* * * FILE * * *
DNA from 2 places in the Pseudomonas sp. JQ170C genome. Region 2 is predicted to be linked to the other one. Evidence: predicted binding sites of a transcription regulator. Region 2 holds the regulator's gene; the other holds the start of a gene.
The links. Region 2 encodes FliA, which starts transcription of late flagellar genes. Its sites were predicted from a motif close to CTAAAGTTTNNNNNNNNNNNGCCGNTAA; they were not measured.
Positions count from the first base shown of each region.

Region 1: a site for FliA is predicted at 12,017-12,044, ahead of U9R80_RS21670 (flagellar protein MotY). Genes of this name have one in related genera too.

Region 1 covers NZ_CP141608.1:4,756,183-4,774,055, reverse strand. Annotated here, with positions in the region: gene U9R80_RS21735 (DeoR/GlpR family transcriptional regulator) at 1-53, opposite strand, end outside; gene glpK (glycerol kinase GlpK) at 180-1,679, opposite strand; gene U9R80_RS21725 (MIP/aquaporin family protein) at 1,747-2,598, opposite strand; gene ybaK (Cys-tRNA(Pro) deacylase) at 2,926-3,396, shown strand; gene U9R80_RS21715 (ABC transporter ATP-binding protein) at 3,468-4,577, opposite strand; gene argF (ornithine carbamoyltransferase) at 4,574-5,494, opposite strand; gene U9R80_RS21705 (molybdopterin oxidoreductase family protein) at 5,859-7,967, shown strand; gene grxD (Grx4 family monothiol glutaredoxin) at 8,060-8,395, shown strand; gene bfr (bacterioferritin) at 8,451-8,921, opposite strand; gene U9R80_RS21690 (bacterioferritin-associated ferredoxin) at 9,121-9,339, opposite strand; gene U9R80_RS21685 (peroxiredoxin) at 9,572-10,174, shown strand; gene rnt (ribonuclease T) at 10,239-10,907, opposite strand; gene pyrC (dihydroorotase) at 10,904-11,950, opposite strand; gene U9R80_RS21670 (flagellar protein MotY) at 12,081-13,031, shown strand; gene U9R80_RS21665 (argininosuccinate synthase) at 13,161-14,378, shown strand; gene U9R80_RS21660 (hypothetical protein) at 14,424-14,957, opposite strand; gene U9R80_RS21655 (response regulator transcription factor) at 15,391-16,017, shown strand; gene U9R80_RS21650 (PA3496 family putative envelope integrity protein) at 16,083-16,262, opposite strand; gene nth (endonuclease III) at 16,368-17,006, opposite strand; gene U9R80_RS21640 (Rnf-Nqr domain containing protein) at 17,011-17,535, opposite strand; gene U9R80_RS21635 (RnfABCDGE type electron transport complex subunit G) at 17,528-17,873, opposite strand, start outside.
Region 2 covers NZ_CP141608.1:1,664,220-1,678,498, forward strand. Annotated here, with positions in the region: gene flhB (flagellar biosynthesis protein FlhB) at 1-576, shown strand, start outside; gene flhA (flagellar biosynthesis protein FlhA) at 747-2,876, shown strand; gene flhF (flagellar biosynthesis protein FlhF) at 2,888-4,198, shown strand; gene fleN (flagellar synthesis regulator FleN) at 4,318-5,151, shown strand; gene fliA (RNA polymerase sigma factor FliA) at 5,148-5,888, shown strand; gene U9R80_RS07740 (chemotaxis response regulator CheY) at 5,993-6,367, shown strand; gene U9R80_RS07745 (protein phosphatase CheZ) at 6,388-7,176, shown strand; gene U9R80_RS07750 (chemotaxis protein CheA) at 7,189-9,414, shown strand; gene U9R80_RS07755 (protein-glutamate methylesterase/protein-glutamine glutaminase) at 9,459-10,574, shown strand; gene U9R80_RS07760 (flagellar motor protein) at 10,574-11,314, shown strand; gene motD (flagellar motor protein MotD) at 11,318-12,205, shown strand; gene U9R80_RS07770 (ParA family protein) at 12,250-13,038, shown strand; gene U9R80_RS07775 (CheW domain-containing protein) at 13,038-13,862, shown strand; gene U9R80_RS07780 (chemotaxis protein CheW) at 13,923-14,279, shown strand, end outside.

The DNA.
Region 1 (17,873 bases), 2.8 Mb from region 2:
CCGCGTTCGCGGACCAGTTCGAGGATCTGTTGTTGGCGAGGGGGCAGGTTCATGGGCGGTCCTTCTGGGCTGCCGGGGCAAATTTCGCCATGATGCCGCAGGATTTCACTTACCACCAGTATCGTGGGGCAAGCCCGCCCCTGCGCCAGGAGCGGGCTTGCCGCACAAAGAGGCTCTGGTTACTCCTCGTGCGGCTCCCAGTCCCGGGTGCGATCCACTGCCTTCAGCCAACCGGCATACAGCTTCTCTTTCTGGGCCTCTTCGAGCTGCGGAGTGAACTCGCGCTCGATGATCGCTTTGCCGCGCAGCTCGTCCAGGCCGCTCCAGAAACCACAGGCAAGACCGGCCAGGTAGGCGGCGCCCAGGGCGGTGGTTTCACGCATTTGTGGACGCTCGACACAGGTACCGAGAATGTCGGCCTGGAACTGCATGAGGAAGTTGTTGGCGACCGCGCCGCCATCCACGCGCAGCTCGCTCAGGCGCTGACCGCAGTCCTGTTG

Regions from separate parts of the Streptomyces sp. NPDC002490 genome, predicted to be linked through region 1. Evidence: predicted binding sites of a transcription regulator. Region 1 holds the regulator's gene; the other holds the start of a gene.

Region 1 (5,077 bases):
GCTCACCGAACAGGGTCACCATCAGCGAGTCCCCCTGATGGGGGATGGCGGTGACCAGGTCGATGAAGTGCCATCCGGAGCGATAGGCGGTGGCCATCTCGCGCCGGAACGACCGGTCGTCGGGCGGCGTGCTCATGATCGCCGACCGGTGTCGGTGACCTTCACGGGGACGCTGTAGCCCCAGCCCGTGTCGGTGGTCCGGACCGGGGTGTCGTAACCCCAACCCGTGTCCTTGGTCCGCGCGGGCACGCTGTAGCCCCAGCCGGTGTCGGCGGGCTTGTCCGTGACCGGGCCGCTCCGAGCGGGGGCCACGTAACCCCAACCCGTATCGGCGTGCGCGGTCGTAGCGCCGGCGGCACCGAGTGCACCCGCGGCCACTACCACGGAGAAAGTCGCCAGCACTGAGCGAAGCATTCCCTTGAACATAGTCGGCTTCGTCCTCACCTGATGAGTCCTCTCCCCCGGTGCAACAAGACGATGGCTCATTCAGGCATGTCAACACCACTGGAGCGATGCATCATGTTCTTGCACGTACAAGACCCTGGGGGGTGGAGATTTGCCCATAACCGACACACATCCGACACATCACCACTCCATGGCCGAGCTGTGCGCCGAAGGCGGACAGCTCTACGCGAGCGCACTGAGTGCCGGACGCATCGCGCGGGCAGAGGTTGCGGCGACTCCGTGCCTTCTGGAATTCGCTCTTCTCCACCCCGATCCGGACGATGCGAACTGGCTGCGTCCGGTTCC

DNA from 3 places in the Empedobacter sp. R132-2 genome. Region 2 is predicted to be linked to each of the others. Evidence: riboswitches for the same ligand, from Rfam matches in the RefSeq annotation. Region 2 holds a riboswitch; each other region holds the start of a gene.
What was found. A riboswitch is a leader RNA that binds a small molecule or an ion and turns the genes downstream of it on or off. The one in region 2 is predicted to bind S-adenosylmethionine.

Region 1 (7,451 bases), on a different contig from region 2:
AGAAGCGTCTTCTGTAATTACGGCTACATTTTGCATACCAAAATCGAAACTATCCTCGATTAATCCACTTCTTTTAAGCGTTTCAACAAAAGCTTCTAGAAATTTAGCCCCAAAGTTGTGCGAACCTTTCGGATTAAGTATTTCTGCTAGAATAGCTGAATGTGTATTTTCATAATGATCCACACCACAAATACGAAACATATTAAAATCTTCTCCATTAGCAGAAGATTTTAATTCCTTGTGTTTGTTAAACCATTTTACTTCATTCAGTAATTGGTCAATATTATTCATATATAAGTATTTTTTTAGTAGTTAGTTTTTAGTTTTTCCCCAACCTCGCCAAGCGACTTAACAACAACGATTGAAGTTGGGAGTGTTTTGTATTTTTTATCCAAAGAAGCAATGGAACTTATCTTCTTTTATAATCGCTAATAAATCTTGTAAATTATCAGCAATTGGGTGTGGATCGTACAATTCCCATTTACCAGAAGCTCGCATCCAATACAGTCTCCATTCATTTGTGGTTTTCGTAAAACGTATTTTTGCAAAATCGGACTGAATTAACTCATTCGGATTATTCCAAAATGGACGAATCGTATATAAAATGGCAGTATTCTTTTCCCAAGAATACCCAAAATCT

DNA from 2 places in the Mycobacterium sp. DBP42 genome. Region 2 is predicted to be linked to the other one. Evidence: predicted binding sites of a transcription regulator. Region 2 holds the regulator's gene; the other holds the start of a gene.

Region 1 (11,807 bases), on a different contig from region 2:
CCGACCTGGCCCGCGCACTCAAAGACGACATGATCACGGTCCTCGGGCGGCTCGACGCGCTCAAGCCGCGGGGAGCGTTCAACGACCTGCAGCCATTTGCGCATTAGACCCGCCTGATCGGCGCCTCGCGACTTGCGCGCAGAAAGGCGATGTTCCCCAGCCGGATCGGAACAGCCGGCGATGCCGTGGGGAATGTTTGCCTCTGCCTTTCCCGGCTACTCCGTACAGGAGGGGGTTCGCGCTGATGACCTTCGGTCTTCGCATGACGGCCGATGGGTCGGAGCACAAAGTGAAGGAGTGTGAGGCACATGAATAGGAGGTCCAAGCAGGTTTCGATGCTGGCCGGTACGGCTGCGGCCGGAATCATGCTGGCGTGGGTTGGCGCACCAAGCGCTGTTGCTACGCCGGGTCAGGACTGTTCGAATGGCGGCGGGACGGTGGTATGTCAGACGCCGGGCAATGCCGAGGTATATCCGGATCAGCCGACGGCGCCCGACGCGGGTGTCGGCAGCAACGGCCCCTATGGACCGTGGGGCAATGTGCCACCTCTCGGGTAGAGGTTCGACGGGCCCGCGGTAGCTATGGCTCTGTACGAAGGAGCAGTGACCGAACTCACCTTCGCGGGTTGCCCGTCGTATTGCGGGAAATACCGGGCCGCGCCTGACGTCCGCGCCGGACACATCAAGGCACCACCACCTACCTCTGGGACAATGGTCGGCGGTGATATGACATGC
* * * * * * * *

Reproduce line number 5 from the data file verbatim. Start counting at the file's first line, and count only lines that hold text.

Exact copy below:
Region 1 covers NZ_CP141608.1:4,756,183-4,774,055, reverse strand. Annotated here, with positions in the region: gene U9R80_RS21735 (DeoR/GlpR family transcriptional regulator) at 1-53, opposite strand, end outside; gene glpK (glycerol kinase GlpK) at 180-1,679, opposite strand; gene U9R80_RS21725 (MIP/aquaporin family protein) at 1,747-2,598, opposite strand; gene ybaK (Cys-tRNA(Pro) deacylase) at 2,926-3,396, shown strand; gene U9R80_RS21715 (ABC transporter ATP-binding protein) at 3,468-4,577, opposite strand; gene argF (ornithine carbamoyltransferase) at 4,574-5,494, opposite strand; gene U9R80_RS21705 (molybdopterin oxidoreductase family protein) at 5,859-7,967, shown strand; gene grxD (Grx4 family monothiol glutaredoxin) at 8,060-8,395, shown strand; gene bfr (bacterioferritin) at 8,451-8,921, opposite strand; gene U9R80_RS21690 (bacterioferritin-associated ferredoxin) at 9,121-9,339, opposite strand; gene U9R80_RS21685 (peroxiredoxin) at 9,572-10,174, shown strand; gene rnt (ribonuclease T) at 10,239-10,907, opposite strand; gene pyrC (dihydroorotase) at 10,904-11,950, opposite strand; gene U9R80_RS21670 (flagellar protein MotY) at 12,081-13,031, shown strand; gene U9R80_RS21665 (argininosuccinate synthase) at 13,161-14,378, shown strand; gene U9R80_RS21660 (hypothetical protein) at 14,424-14,957, opposite strand; gene U9R80_RS21655 (response regulator transcription factor) at 15,391-16,017, shown strand; gene U9R80_RS21650 (PA3496 family putative envelope integrity protein) at 16,083-16,262, opposite strand; gene nth (endonuclease III) at 16,368-17,006, opposite strand; gene U9R80_RS21640 (Rnf-Nqr domain containing protein) at 17,011-17,535, opposite strand; gene U9R80_RS21635 (RnfABCDGE type electron transport complex subunit G) at 17,528-17,873, opposite strand, start outside.